From the Latin claudicare, which means 'to limp.' The Roman emperor Claudius was so named because he limped, probably because of a birth defect.
Often, patients with spinal stenosis experience claudication or limping during walking. The problem is thought to be caused by a disturbed neurologic function, thus, it termed as “neurogenic claudication”.
Neurogenic claudication is defined as calf discomfort (pain, numbness, paresthesia, weakness, tiredness, heaviness), that is aggravated by both walking and standing. It is relieved with some resting in the flexed (sitting) position. The posterior and occasionally anterior thigh can also be involved.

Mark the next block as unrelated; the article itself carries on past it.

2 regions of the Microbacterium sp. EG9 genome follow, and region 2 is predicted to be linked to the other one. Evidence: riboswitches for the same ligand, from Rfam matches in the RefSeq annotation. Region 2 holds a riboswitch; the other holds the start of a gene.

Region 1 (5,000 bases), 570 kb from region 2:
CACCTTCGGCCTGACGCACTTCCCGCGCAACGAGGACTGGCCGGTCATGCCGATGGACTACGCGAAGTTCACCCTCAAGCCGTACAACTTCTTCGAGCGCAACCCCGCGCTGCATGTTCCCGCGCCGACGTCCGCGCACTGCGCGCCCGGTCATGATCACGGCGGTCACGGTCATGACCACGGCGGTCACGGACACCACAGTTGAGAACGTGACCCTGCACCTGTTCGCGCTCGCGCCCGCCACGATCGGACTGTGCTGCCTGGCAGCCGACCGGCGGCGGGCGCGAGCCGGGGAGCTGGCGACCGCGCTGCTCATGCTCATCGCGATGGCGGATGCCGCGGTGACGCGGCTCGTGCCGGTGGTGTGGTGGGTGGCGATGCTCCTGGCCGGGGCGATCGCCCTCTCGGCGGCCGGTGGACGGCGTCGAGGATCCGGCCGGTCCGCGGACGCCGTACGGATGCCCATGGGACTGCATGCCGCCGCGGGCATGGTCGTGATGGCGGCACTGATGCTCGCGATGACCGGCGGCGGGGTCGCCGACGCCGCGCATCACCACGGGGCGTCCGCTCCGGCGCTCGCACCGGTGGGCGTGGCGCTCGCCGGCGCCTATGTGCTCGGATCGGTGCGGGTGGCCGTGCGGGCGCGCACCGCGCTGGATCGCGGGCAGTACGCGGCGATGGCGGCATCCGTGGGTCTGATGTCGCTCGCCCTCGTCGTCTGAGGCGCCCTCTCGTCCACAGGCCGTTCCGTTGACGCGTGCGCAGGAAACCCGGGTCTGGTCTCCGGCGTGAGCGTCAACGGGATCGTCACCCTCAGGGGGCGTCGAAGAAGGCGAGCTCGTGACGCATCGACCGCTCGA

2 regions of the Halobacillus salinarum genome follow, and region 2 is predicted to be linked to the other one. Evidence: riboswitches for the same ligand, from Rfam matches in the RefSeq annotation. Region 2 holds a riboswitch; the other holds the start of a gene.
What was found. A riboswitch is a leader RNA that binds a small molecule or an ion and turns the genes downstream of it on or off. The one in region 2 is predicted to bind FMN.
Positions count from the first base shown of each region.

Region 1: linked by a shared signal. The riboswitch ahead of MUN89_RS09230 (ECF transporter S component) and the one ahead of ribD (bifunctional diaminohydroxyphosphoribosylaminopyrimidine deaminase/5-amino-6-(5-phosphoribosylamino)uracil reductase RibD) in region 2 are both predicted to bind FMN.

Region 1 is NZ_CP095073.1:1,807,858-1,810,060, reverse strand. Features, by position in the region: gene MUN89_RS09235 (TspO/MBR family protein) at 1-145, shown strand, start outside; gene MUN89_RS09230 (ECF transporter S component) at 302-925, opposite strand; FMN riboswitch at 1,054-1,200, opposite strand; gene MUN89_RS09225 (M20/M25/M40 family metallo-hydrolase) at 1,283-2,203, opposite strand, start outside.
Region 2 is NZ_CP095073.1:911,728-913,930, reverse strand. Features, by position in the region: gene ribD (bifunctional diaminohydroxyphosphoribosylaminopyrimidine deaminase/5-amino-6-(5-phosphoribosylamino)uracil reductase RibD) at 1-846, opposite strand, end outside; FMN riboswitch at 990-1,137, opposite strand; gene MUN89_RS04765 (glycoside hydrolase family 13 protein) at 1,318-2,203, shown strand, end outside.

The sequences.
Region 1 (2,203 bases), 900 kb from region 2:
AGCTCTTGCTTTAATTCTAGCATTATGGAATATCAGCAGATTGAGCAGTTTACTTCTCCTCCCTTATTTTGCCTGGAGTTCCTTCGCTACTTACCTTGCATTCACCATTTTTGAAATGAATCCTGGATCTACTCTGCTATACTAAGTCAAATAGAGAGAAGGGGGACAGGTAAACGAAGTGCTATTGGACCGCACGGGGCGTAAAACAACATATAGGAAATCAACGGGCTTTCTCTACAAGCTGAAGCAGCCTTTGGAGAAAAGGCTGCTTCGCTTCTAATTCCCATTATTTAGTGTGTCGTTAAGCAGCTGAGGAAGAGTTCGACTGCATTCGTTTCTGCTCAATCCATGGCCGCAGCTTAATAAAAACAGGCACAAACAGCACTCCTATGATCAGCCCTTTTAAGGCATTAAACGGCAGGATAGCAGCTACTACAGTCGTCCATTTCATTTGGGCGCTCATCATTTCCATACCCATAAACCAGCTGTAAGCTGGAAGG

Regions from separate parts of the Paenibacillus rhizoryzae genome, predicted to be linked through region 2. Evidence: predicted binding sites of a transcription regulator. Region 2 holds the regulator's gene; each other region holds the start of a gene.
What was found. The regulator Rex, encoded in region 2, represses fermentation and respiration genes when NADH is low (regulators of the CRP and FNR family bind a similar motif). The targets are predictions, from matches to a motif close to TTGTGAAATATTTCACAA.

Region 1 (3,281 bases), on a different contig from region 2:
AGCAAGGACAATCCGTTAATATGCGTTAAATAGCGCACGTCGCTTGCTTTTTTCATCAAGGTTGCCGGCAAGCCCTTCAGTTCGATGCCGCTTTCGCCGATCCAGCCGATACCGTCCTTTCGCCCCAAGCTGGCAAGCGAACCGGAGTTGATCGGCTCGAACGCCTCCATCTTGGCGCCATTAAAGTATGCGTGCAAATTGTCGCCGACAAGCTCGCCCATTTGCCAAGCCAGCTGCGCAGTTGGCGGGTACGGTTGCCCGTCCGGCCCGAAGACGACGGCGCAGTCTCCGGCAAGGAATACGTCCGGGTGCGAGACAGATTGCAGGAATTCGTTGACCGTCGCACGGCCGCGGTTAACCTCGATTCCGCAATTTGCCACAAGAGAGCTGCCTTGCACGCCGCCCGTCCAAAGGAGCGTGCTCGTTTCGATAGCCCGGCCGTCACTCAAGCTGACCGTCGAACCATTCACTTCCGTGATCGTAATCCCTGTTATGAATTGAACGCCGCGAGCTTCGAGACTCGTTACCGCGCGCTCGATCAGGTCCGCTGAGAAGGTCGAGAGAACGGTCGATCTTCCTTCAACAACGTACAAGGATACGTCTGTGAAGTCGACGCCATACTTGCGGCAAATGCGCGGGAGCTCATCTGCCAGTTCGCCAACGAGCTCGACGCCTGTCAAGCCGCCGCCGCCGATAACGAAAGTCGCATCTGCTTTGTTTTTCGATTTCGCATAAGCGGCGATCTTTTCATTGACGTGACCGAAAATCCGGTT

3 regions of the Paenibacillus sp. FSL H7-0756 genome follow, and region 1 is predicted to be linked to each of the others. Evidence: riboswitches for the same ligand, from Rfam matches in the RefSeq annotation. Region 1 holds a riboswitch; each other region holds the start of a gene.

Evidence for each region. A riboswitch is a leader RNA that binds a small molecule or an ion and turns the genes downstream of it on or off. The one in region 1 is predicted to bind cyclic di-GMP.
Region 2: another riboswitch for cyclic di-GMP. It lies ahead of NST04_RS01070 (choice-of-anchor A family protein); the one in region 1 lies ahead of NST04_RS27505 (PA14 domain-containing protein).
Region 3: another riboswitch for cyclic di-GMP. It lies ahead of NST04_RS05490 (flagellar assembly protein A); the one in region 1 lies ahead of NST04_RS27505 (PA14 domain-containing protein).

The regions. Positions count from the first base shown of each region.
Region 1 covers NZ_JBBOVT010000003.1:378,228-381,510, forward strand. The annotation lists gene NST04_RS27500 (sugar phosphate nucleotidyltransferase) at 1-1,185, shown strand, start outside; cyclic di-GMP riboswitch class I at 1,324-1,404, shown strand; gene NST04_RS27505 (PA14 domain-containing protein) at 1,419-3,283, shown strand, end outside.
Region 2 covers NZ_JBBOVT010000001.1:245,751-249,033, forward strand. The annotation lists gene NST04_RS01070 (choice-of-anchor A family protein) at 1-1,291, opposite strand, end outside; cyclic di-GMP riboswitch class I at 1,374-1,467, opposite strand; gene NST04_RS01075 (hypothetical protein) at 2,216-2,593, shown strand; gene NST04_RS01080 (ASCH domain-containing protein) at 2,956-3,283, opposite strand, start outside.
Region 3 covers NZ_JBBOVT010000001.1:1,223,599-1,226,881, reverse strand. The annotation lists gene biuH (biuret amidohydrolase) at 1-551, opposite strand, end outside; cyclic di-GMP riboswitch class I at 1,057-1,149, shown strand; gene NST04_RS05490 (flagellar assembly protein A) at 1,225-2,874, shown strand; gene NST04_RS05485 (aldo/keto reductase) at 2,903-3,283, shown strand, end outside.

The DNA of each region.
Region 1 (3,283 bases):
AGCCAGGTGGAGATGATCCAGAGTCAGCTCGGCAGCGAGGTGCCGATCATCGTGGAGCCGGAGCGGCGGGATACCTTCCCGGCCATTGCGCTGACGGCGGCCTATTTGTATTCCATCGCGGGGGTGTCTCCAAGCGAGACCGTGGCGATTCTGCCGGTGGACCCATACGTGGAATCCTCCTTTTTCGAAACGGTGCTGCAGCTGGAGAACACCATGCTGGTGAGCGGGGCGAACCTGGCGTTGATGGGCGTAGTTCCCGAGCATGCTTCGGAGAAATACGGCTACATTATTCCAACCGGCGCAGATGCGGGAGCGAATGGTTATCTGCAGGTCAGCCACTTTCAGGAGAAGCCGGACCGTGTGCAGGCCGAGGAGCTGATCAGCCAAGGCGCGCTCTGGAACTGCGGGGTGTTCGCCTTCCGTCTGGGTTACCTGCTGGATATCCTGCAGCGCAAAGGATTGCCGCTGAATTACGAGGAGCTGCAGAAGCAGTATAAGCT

The typical clinical picture includes:
  1. limitation of walking function,
  2. clinical evidence of chronic nerve root compression with the presence of
  3. a stenotic spinal canal lesion on imaging and,
  4. in the absence of vascular impairment to the lower extremities.
Sometimes patients with spinal stenosis may have more radicular symptoms than the typical picture of neurogenic claudication.

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